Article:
SKI CULTURE & FASHION
SKI WEAR, HABITS STYLE
Words By Arcy Hawks
Jackson Hole is well known for a few things. The Grand Tetons, Yellowstone National Park, and one of the best ski resorts in the lower 48.
To say it’s a culture is an understatement.
To some, it’s their identity. The Air Force is a group of skiers that set the bar for extreme skiing at the resort. If you are lucky or good enough, you will get tapped on the shoulder and given a patch. The Village, as locals know it, has such a storied history and a well-deserved reputation of being one the most challenging ski areas that it brings people from all over the world to conquer its slopes.
This edit looks at Ski Style. We asked ourselves, what does ski style look like as Habits Style? If you are reading this, you already know about Habit Style and how we have based our philosophy and shop on timeless, future vintage, beautiful construction, and great style.
We have been slowly adding a few brands with an outdoor bend. Gramicci, Nanamica and we welcome Snow Peak and Nanga next fall. These fit Habits Style perfectly. No neon, no logos, and no hype. Well, maybe Nanga. These brands offer technical aspects as well as great style. As with this combination, we also feel the apres and hanging out aspect of skiing is just as important. Chunky sweaters, cashmere trousers, leather hiking boots, and a significant down jacket. All made to live in your everyday life and your ski vacation. We hope you buy for the life you have and will enjoy instead for the two weeks a year you go on a ski vacation.
A well-appointed gore-tex jacket, a packable down jacket, and a great cashmere sweater is Habits Style.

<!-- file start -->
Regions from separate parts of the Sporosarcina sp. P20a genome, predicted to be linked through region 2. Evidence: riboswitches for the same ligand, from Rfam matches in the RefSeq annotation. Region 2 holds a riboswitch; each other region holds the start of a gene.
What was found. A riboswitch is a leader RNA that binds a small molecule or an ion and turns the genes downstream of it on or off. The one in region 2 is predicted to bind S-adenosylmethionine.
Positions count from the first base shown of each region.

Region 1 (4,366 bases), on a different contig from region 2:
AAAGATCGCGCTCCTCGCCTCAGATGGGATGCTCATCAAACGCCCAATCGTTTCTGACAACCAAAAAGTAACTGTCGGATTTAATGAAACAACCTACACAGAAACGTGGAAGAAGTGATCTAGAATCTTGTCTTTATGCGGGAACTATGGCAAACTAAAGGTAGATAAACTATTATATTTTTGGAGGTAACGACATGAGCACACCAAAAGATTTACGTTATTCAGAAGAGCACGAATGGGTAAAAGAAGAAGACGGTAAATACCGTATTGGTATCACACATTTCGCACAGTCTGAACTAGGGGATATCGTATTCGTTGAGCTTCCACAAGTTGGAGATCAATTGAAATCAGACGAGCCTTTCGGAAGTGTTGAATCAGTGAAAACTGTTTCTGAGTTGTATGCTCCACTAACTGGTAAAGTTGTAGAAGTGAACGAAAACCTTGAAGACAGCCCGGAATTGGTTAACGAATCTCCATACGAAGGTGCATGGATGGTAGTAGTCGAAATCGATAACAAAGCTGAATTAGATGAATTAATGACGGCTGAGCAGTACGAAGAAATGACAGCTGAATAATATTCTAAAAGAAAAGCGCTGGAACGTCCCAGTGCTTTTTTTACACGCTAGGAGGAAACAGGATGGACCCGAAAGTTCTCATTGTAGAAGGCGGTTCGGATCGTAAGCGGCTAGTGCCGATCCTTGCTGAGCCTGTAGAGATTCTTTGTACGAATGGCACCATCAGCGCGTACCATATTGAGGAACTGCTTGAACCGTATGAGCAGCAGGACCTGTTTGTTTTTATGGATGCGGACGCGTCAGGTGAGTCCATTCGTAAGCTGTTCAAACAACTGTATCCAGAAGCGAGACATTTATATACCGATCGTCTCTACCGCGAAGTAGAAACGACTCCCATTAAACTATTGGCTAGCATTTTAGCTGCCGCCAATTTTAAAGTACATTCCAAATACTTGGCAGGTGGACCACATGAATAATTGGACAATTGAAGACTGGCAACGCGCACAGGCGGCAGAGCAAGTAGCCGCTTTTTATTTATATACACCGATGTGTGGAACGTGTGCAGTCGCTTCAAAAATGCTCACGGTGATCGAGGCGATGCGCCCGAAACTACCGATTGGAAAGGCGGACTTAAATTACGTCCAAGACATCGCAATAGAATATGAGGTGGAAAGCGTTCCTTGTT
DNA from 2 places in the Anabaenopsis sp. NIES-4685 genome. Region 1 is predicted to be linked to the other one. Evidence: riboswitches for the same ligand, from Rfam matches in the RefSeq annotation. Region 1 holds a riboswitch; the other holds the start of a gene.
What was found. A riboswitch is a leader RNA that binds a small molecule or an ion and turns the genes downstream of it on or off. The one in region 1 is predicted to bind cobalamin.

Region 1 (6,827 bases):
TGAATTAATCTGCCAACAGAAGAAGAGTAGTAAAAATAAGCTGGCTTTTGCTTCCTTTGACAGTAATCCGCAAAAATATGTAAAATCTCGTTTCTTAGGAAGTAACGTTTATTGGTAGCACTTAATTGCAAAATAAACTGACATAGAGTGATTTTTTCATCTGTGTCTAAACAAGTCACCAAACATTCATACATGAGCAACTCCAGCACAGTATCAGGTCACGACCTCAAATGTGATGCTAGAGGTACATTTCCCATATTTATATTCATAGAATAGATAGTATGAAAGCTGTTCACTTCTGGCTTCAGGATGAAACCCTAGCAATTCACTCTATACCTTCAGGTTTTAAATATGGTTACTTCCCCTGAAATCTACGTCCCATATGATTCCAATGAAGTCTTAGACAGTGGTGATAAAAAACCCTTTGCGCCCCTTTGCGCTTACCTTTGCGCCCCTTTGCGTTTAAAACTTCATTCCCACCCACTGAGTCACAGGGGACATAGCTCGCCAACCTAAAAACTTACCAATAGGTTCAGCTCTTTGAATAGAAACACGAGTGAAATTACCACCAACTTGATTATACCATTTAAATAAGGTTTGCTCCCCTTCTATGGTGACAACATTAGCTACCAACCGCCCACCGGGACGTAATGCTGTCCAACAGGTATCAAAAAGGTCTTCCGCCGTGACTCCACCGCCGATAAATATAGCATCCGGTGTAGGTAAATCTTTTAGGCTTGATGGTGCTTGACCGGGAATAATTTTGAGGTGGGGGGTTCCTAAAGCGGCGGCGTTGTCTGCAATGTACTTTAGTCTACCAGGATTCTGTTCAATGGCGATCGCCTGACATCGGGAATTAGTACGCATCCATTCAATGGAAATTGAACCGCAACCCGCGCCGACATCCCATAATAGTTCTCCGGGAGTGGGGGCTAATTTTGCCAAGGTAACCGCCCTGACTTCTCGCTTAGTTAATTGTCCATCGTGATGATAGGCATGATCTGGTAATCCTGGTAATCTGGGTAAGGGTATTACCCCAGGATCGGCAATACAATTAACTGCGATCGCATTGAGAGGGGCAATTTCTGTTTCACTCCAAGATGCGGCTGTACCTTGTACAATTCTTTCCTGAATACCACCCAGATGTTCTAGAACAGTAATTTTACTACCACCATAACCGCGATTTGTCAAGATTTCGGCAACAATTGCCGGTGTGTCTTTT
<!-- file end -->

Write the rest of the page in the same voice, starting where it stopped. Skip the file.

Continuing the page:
“One surefire way to cut down on your packing list is by sourcing knits that work just as well with ski pants and salopettes for skiing early in the day as they do with denim and stirrup leggings for fireside chats in the afternoon. That means they have to both look good and keep you warm. Good cashmere and wool is the way to go whether you’re a classic Fair Isle type, or veer more towards sleek and sporty. There’s also room for a more minimal approach in fisherman sweaters and chunky turtlenecks. So whether you’re planning on spending two weeks in the Dolomites for the holidays or taking a quick trip to Stowe or Tahoe for the weekend, be prepared, and shop knits that earn their keep on and off the slopes.”
YOU CAN STILL BE STYLISH WHILE SKIING!
Words By Hannah Wakeman
In the outdoor industry and ski towns especially there can be this pressure to fit into a certain mold in order to be taken seriously.
Everyone dresses the same, buying the same clothes from the same outdoor brands, styling them in the same ways. While that is a bit of an exaggeration, taking on this stereotypical outdoorsy style becomes a marker for many people that they belong in these outdoor spaces and communities. There is absolutely nothing wrong with wearing clothes/ski wear from these classic and popular outdoor companies, but I do think it’s so much more fun to experiment, and bring your own personal style to the mountains!
This doesn’t have to mean getting rid of everything you already love to ski in and/or aprés in, but rather adding in fun and special pieces to what you’re already working with. That could mean a fun, merino wool, base layer from Cordera, a little cashmere scarf from Extreme Cashmere instead of a buff, a beautiful wool sweater from Bode under your bibs or layered over a micro puffy, or an oversized puffy from Nanga or Sofie D’Hoore.
Being stylish on the mountain doesn’t mean you have to loose functionality! Layering is essential to any good outfit, in the same way that layering is essential to any good day on skis. Wool is an important layer in the winter to keep you warm even when it gets damp. But your wool layer doesn’t have to be boring! Try adding a high quality wool layer that can keep you warm all day, and stylish enough to take you to your favorite après spot for years to come.